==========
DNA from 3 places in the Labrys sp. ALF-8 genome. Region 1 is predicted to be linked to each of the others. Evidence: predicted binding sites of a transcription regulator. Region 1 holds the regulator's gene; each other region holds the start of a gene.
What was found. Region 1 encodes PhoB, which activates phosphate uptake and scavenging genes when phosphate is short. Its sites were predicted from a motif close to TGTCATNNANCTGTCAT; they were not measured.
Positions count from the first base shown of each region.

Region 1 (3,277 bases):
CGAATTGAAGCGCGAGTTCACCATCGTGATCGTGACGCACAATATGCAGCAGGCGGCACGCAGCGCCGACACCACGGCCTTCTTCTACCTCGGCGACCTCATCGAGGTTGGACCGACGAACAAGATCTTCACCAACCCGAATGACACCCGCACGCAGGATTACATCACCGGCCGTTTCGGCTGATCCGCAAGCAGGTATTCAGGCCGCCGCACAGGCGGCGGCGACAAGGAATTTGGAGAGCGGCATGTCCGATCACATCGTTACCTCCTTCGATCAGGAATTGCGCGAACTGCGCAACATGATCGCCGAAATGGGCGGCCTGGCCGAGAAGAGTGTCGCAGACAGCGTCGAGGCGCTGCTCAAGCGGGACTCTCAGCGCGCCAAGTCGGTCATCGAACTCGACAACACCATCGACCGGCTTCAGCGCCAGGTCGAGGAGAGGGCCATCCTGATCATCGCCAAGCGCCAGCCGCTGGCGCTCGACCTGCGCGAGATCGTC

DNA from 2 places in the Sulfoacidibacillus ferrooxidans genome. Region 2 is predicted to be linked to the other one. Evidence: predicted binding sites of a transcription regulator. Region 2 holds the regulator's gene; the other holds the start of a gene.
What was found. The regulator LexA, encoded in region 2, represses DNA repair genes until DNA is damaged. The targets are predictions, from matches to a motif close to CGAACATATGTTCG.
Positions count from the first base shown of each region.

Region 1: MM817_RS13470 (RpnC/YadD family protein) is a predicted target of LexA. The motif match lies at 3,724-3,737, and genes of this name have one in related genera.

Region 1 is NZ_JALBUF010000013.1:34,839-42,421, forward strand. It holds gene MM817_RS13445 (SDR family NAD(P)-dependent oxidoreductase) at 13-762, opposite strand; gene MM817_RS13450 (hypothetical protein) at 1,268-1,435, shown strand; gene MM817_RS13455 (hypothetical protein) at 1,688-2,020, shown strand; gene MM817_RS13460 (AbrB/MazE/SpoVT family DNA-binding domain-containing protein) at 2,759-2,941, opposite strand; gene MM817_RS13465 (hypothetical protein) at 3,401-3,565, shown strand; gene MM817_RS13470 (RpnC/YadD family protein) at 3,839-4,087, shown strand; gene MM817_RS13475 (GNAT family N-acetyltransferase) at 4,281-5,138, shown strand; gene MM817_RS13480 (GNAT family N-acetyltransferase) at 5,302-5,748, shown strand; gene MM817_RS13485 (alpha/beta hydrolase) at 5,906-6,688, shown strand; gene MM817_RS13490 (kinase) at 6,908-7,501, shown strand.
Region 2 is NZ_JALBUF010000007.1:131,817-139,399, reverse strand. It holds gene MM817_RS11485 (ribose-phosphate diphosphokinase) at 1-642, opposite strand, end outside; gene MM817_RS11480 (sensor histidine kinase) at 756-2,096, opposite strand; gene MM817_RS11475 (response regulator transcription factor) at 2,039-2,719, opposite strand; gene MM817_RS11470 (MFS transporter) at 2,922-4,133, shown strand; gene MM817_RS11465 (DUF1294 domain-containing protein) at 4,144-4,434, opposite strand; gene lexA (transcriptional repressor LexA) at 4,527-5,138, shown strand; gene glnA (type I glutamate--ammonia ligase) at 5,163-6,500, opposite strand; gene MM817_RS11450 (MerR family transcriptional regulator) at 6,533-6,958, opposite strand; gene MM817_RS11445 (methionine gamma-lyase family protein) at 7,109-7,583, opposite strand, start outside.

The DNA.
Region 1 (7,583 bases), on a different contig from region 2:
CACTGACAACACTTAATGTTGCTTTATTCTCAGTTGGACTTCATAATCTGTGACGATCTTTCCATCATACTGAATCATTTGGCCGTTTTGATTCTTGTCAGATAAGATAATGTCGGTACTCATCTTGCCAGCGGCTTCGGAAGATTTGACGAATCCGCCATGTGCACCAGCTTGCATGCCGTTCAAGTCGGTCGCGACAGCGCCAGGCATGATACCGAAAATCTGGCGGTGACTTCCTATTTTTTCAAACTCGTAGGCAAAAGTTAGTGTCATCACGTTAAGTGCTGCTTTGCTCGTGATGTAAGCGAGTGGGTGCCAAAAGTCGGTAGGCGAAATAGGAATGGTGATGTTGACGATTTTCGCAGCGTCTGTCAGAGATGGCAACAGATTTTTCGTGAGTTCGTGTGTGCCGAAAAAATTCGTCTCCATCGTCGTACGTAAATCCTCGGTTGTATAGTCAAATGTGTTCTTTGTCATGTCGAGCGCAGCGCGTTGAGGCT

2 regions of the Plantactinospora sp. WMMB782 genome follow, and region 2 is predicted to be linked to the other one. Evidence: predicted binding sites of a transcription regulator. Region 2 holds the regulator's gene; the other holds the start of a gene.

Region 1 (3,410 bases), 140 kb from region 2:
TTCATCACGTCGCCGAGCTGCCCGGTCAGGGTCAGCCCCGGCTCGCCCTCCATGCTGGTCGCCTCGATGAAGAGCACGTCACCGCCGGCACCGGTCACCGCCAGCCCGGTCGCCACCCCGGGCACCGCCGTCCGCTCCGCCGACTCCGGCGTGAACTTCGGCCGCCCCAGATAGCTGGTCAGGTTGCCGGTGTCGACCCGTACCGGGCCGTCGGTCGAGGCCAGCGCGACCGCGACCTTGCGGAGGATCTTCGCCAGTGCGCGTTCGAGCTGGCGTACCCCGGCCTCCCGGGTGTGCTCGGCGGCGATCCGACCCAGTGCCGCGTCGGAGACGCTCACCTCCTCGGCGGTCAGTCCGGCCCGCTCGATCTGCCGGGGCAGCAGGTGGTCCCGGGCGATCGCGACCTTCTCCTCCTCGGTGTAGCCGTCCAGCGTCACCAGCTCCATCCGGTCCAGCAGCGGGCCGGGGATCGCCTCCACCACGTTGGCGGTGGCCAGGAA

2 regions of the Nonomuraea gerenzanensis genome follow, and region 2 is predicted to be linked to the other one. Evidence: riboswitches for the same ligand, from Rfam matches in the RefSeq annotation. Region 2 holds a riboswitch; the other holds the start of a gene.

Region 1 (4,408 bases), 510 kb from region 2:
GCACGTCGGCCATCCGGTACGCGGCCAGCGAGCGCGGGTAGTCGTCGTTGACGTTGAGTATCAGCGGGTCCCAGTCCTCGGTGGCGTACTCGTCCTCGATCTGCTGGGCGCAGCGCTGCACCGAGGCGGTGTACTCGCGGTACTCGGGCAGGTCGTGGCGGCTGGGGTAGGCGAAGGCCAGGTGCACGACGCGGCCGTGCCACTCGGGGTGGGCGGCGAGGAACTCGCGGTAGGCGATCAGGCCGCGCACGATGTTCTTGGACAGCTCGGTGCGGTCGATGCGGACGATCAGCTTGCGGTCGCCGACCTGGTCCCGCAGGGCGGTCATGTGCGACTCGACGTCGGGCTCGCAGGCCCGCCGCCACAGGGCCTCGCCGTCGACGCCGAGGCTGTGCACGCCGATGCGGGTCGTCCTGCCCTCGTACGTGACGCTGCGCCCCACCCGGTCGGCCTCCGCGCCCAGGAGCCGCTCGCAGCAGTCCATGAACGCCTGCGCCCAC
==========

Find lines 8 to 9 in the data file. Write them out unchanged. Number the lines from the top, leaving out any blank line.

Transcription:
Positions count from the first base shown of each region.

Region 1: MM817_RS13470 (RpnC/YadD family protein) is a predicted target of LexA. The motif match lies at 3,724-3,737, and genes of this name have one in related genera.